When Tim and I set goals for our full-time lifestyle back in October 2015, we planned to participate in eight Habitat for Humanity builds a year. We've discovered that's a little ambitious for us, given that we spend three months out of the year on the family farm helping with harvest. This year we were only able to fit in six Habitat builds, three in Florida (Del Ray, Fellsmere, Eustis), Salisbury, CT, Sisters, OR and Mandeville, LA.
|Delray Beach, FL|
That low number was due in large part to my recuperation period from the surgery I had to implant a second cochlear device in my right ear last March.
But in reviewing those six builds, I would have to rank the build in Sisters, OR as the lowest contender, basically because of the air quality conditions we endured due to the proximity of the Milli wildfire that raged nearby. Wearing respirators while we worked was not much fun; plus, spending two weeks painting the exterior of one house and the Thrift Store was not Tim's favorite assignment.
On the other hand, selecting the best Habitat build is not so easy.
|Sue, Judy, Cindy & Marty in Fellsmere|
Returning to Fellsmere, FL last January for a reunion with the people we worked with during our very first Habitat experience in 2016 was a joy. It was wonderful to renew friendships and see the progress in the neighborhood the local Habitat affiliate is establishing there.
|Mike, Marguerite & Tim in Salisbury|
We also enjoyed the build in Salisbury, CT, where the small affiliate is just beginning to host Care-A-Vanners.
And finally, the build in Mandeville, LA was the most rewarding work-wise because we started with a blank slate, just the concrete slab, and ended by raising the trusses and seeing the home take shape.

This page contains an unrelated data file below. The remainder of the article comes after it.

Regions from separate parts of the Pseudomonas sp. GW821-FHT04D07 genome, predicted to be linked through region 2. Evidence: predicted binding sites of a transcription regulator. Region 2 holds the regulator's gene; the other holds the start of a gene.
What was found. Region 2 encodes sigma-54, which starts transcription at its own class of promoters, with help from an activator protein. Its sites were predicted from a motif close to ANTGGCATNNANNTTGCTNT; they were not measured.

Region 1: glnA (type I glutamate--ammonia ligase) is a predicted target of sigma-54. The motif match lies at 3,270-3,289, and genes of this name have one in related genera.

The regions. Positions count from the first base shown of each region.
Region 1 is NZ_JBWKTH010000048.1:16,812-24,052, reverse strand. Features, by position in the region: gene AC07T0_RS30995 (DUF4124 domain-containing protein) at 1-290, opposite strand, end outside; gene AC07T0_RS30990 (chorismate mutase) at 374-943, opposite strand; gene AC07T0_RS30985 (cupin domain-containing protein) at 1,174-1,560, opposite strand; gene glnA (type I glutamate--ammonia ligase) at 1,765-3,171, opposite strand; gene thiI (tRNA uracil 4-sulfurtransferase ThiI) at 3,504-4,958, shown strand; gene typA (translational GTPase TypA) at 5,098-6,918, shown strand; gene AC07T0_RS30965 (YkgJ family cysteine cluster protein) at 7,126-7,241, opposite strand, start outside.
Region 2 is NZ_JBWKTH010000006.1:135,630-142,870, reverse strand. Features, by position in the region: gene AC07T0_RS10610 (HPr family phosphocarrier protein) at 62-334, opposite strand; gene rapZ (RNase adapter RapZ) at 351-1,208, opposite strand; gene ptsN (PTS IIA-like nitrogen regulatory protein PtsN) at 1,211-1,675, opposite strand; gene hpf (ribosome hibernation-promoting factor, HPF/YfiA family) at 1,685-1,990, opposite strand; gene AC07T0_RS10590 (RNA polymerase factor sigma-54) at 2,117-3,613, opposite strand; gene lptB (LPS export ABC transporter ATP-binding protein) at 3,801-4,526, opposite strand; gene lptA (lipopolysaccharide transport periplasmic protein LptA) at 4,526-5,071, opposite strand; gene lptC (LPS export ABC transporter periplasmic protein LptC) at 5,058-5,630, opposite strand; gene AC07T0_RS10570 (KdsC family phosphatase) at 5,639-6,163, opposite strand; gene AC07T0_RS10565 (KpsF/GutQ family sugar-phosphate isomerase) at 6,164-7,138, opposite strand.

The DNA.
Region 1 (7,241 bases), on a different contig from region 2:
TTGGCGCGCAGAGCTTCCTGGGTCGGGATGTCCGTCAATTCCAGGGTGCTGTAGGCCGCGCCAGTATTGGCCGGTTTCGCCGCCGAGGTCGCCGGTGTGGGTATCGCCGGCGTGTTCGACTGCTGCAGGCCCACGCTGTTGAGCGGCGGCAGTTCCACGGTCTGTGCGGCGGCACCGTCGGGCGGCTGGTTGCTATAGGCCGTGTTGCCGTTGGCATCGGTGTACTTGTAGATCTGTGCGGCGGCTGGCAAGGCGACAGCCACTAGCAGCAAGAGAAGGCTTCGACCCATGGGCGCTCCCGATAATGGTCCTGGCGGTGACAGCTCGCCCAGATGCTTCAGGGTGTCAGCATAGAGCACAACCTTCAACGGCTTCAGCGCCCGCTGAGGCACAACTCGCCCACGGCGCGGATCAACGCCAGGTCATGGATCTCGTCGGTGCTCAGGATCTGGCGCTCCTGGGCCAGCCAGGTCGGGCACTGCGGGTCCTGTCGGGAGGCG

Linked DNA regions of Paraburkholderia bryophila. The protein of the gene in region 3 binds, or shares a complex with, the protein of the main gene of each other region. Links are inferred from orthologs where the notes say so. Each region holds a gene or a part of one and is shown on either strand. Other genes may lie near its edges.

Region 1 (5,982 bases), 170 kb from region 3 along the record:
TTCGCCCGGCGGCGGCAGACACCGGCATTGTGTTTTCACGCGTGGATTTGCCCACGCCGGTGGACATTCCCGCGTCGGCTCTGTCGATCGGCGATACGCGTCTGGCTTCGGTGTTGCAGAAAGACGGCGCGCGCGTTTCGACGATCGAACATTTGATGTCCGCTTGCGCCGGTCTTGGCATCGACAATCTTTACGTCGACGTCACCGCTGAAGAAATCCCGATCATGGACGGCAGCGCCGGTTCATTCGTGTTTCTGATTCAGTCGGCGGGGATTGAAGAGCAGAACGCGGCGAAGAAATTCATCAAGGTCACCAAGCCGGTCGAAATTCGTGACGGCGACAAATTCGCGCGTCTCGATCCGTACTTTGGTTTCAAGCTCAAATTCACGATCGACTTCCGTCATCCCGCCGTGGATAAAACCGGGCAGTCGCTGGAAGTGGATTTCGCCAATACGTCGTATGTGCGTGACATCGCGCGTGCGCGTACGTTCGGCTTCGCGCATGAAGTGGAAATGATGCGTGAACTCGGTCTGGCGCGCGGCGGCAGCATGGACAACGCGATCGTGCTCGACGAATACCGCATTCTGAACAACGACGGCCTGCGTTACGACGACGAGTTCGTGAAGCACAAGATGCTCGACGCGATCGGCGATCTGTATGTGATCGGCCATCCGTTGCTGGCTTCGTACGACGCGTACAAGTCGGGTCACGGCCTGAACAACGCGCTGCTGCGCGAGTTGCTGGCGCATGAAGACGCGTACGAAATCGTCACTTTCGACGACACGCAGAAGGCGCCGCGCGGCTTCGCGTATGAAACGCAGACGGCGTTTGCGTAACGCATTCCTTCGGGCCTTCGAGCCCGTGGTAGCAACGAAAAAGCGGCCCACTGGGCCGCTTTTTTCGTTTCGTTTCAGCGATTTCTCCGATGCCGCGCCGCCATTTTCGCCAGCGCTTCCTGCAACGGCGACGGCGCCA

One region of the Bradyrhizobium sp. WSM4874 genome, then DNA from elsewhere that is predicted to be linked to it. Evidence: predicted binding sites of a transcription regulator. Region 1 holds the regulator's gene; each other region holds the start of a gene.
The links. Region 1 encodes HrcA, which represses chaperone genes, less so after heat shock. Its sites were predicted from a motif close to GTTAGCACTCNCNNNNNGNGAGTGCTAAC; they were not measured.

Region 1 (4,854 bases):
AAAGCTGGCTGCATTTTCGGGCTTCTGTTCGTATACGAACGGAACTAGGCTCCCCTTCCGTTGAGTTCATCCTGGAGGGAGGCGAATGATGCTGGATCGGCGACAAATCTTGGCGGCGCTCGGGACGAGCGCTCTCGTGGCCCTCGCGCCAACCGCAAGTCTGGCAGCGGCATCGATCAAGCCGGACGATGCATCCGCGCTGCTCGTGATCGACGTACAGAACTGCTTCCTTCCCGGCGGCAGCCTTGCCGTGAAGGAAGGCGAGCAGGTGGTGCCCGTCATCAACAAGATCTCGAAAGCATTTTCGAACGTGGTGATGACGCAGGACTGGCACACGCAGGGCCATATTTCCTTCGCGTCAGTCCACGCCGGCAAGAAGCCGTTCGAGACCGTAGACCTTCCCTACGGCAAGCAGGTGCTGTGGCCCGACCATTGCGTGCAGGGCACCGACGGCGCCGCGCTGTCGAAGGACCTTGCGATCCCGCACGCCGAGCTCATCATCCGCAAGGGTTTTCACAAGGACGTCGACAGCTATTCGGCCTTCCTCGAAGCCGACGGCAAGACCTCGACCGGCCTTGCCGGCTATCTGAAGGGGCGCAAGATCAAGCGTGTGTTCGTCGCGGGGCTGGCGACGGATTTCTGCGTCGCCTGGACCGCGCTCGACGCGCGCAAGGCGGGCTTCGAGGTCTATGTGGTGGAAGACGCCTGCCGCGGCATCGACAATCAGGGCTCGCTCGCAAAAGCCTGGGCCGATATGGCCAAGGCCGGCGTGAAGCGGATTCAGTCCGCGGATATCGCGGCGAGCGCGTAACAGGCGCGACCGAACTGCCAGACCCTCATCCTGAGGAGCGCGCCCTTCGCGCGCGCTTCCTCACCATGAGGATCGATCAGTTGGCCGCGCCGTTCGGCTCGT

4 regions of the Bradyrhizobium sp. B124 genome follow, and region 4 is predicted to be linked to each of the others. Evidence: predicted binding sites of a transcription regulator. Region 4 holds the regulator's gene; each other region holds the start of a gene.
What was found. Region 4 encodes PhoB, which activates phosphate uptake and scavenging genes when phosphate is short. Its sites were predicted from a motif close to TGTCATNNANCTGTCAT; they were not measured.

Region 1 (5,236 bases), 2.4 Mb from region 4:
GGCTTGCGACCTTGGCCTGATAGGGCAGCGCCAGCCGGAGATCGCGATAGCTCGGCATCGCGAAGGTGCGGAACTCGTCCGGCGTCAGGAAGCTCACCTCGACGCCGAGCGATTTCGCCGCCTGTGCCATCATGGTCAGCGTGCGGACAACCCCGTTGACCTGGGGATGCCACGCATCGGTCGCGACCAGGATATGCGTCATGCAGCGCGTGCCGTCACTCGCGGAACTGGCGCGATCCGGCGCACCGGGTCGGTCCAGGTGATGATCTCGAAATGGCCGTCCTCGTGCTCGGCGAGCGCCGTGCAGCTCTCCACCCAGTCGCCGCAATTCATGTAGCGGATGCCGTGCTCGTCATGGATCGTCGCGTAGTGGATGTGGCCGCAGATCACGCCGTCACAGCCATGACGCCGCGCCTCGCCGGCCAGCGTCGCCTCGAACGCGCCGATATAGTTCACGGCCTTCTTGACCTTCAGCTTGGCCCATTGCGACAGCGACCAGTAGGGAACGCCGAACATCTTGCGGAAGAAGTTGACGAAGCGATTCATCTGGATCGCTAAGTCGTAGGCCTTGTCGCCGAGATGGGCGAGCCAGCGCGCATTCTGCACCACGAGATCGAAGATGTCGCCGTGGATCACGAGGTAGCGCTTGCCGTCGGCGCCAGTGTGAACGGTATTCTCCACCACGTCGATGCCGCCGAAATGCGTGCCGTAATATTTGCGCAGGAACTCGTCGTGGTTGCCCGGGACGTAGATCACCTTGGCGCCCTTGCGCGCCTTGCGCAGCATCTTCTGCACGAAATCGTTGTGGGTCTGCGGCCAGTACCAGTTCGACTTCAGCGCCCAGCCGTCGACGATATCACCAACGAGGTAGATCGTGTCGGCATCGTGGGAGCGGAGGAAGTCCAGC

I mentioned the worst natural disaster we encountered above, the Milli wildfire that burned 24,079 acres before it was finally contained. But the town it threatened, Sisters, OR, was also the scene of the most fascinating natural phenomena we saw. Sisters was situated squarely in the middle of the 2017 solar eclipse's path of totality. Darlene, our construction site manager, hosted a brunch at her mountaintop home where we were above the smoke that enveloped the town.
There we marveled as the moon progressively blocked the sun, causing birds to sing their nighttime calls and nocturnal species like bats to venture out as day turned into night for a brief 34 seconds.
The scariest navigation blunder we made in 2017 took us across the George Washington Bridge from New Jersey into Manhattan, NY. Yikes! Our miscalculation saw us inadvertently enter a parkway where we barely squeaked through the bridge underpasses.
In contrast, following the Oregon Trail through sparsely populated states last summer was a breeze.
|James County Campground near Charleston, SC|
We stayed at so many of beautiful campgrounds this past year that picking only one is impossible. Those that made our list were John Prince County Park, Fort DeSoto County Park, James County Park, Myrtle Beach and St. Lucie Lock. We also liked the Mike Roess Gold Head State Park, even though it was the scene of our worst misadventure of the year.
|Mike Roess Gold Head State Park|
We logged over 15,000 miles as we traveled from Kansas to Florida to Connecticut to Kansas to Seattle to Kansas to Florida once again. Along the way we visited many cities and found our favorites on both coasts. The southern charm of Charleston, SC beguiled us while scintillating Seattle, WA wooed us in the West. We also visited Victoria, British Columbia, another city we loved.
Three more national parks were ticked off our list, Cuyahoga, Olympia and Mount Rainier as well as 14 other National Park Service historic sites.
Olympia with its three distinctive ecosystems was our favorite. It's breathtaking vistas were stunning. Unfortunately, our plans to visit Crater Lake were scuttled by the wildfires in Oregon last summer.
Finally, the worst event of 2017 was the death of my dear mother on Dec. 6, 2017. Although her dementia robbed us of her sparkling personality years before her passing, her face still lit up whenever she saw me. I'm so thankful I was able to spend three months of this year caring for her.
The Bible says in Ecclesiastes 3:1 that "to everything there is a season and a time to every purpose under heaven. That chapter goes on to list the best and worst of times in different seasons of life. In many ways, that seems to sum up 2017 for me.